Yikes, I learned a lot in Alaska. Even as I begin to type this I'm wondering which parts to share with you. I think I could blog for weeks! Just the best, Nic, just the best...
You're looking at a photo of Exit Glacier, taken at 3500 feet from the cockpit of a Cessna 172. To tell you I was scared of flying would be a flat-out lie. I was terrified. I've been researching bush plane accidents and disappearances in Alaska for months now, and let me tell you: a lot of flights go down in Alaska. If that wasn't scary enough, as our pilot, Blair, was calling in our flight plan, the dispatcher with the FAA told him to tune his radio to pick up emergency signals. Apparently a flight had just gone down in the Kenai river. And while we were in the air, a Coast Guard helicopter ran into a snowstorm on the top of a mountain and crashed! The helicopter apparently rolled down the mountain for a while before it stopped. Thankfully, the pilot and co-pilot were okay. However, when we left the tarmac the missing plane on the Kenai river had still not been recovered. Talk about scary. But I did it! I flew! And I'm so glad I did... Oh, I also ate moose burgers and reindeer sausage while I was in Alaska. Also very brave of me. ;)
Ask Questions (Lots of Them!)
See that little strip of land in between the water of the Cook Inlet? Guess what? It's not land. Nor is it sand, which I was quite sure it was. It looked so inviting during low tide that Aaron and I were planning to go for a little walk along the beach... But I'm glad we didn't. Apparently, the soft beach we were so convinced would be perfect for strolling along was really the beginning of the mudflats. As viscous and unstable as quicksand, the mudflats are extremely dangerous and can gobble up an unsuspecting tourist before the Coast Guard has a chance to pull you out! Creepy... And incredibly important to the unfolding of my story. Who knew? Thankfully, we learned about the mudflats within the first day of being in Alaska. My newfound knowledge taught me two things: 1.) Don't walk on the mudflats. 2.) Assume you know nothing. Ask questions about everything. So I did. I probably sounded like an idiot, but I learned so much. What's this? What's that? Why is that moose in someone's backyard? Is reindeer meat really made of reindeer? Why do Alaskans drink so much coffee? What's a snow machine? And on and on and on...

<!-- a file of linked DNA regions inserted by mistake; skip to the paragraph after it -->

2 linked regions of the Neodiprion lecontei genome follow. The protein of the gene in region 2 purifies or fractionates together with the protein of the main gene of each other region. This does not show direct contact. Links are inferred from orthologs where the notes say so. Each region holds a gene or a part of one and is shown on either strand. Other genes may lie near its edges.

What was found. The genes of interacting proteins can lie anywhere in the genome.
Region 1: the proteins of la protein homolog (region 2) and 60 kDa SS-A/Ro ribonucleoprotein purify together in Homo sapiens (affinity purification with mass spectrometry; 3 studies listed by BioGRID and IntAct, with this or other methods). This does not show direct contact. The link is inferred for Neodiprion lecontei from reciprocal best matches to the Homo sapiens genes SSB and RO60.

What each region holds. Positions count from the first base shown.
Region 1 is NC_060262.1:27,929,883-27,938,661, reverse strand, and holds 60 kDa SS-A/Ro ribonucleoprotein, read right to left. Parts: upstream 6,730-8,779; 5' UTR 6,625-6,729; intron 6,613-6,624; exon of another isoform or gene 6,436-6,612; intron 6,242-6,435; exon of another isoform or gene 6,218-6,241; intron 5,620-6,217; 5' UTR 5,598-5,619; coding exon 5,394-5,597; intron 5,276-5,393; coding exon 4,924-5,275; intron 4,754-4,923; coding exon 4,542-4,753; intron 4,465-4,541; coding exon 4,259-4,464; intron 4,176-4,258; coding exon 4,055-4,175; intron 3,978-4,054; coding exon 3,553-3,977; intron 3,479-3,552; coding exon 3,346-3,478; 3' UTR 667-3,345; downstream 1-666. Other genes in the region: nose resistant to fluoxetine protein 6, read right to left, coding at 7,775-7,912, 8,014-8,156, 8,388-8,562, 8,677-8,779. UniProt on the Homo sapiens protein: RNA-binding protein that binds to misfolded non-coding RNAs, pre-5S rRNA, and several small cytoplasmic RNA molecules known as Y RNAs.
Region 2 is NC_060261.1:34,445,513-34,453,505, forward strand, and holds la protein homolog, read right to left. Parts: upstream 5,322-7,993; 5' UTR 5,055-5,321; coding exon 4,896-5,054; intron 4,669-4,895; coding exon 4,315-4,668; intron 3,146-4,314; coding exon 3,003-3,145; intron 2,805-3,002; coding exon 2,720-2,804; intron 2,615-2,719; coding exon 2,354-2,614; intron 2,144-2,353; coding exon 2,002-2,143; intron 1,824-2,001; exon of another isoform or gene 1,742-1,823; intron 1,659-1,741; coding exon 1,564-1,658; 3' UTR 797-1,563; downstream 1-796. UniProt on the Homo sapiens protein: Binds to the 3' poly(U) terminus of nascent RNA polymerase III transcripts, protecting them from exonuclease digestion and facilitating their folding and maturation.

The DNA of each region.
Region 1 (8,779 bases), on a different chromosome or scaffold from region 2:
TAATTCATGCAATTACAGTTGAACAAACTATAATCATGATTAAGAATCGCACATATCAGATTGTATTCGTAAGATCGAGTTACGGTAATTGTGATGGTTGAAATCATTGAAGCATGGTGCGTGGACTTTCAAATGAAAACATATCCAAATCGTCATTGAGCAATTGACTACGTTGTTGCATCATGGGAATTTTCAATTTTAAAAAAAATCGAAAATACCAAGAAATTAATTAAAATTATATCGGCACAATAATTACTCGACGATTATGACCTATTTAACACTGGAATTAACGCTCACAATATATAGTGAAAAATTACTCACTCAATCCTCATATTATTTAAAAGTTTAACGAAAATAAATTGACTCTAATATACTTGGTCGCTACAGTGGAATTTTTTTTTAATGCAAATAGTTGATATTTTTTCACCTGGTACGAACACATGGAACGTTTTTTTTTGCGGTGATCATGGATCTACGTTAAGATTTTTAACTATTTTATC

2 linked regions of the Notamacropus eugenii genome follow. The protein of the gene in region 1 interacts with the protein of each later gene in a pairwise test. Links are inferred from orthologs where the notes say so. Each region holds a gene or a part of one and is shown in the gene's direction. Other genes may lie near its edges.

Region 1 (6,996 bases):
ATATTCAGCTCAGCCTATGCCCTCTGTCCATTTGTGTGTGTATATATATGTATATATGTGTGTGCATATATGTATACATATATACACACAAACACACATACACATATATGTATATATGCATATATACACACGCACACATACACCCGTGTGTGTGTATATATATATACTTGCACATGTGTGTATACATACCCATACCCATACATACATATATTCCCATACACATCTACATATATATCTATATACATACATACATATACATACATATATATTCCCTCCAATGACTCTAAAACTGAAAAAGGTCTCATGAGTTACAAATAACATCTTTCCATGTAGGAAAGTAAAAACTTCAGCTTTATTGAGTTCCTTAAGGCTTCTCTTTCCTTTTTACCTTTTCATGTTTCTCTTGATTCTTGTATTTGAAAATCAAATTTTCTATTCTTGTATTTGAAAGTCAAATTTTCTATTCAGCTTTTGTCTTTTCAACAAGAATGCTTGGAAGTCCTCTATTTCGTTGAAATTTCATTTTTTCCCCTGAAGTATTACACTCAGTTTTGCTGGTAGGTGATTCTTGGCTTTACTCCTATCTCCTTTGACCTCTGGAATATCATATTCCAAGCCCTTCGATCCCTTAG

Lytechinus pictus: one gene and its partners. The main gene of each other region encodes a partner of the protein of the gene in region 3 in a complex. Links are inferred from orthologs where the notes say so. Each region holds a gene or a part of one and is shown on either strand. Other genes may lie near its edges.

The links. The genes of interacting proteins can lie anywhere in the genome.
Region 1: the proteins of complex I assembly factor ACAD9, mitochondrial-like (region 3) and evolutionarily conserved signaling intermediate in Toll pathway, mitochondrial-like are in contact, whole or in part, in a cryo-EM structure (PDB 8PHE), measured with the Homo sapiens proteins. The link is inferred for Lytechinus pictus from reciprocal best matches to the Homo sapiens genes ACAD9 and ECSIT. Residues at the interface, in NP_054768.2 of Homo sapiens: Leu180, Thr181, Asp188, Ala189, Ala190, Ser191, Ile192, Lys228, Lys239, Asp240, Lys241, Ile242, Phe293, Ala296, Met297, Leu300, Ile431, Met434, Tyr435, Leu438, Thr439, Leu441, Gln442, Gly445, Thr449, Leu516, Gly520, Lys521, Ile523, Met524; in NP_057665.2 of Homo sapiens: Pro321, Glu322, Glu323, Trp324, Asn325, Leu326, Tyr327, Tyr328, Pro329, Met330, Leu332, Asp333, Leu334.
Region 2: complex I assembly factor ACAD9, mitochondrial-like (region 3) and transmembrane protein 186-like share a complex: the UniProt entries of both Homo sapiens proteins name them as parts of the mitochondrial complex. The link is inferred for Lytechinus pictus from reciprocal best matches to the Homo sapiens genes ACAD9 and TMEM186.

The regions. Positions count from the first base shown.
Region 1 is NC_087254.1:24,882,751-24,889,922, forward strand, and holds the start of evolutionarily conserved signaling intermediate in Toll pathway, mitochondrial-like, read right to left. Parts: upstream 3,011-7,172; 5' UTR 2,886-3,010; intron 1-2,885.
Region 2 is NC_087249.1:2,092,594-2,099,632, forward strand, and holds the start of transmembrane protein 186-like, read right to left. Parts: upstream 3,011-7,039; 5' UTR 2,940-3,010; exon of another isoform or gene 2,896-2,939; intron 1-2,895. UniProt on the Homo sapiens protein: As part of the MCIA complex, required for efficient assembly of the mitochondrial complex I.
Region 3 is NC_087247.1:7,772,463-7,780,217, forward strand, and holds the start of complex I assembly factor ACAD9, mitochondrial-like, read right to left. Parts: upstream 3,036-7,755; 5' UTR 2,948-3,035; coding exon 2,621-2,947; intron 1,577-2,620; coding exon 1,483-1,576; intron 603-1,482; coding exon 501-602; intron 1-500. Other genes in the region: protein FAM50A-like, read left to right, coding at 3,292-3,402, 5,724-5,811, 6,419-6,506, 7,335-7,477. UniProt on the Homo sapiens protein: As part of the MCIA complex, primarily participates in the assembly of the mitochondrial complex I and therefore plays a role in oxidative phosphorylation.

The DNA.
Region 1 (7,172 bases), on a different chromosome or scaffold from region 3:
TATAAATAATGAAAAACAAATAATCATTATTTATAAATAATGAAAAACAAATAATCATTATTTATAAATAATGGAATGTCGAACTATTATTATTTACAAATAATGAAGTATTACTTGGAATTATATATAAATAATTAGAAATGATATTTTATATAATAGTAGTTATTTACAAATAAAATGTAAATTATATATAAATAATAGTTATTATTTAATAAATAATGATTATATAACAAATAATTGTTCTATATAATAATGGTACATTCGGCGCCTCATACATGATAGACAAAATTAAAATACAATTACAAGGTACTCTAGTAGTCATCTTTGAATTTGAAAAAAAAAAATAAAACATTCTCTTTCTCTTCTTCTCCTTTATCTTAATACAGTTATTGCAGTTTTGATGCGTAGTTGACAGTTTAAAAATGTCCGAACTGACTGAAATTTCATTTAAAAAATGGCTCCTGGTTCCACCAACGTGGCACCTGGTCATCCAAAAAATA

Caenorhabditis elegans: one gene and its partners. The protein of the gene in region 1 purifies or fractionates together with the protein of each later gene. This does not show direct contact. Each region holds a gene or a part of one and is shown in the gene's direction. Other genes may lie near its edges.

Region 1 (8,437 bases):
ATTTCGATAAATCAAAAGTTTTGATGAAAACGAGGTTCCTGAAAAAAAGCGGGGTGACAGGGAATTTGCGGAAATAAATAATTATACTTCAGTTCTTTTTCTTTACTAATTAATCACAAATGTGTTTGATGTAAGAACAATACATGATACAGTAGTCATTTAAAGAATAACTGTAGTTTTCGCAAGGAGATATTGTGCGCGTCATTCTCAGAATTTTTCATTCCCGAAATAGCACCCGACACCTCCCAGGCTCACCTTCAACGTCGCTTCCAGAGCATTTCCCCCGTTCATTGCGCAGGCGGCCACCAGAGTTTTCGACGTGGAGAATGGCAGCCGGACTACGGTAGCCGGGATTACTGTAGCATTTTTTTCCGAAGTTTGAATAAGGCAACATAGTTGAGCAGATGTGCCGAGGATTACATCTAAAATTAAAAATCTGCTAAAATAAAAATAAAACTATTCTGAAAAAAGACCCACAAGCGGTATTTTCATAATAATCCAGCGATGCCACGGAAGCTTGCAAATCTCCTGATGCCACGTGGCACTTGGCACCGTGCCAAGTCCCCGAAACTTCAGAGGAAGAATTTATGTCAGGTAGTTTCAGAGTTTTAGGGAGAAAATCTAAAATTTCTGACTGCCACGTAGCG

Document Everything & Take Pictures (even of things that don't seem important...)
I took this photo on the pier in Seward because I thought it was cute. But I'm already starting to realize that all the little details I didn't consider important at the time are going to add a depth and authenticity to my story that I could have never acheived by simply researching Alaska online. From the Heart Attack on a Plate and the Veggie Bypass (breakfast platters at Snow City Cafe in downtown Anchorage) to my little evergreen friend, the intricacies of life in Alaska are what is going to make my story feel real. The story truly is in the details and I'm so excited that I was able to experience so much during my time in Alaska.
Your turn: The lesson I took most to heart during my Alaskan research tour was be brave. For the sake of my story I hopped into scenarios that I normally would avoid like the plague. But it was so good for me (in so many ways)! My question for you today is: Does your story require you to be brave? To go somewhere you've never gone? Deal with an emotion you'd rather avoid? Forgive someone you'd like to simply forget? I'd love to know if you're being pushed right now and how you're responding to it.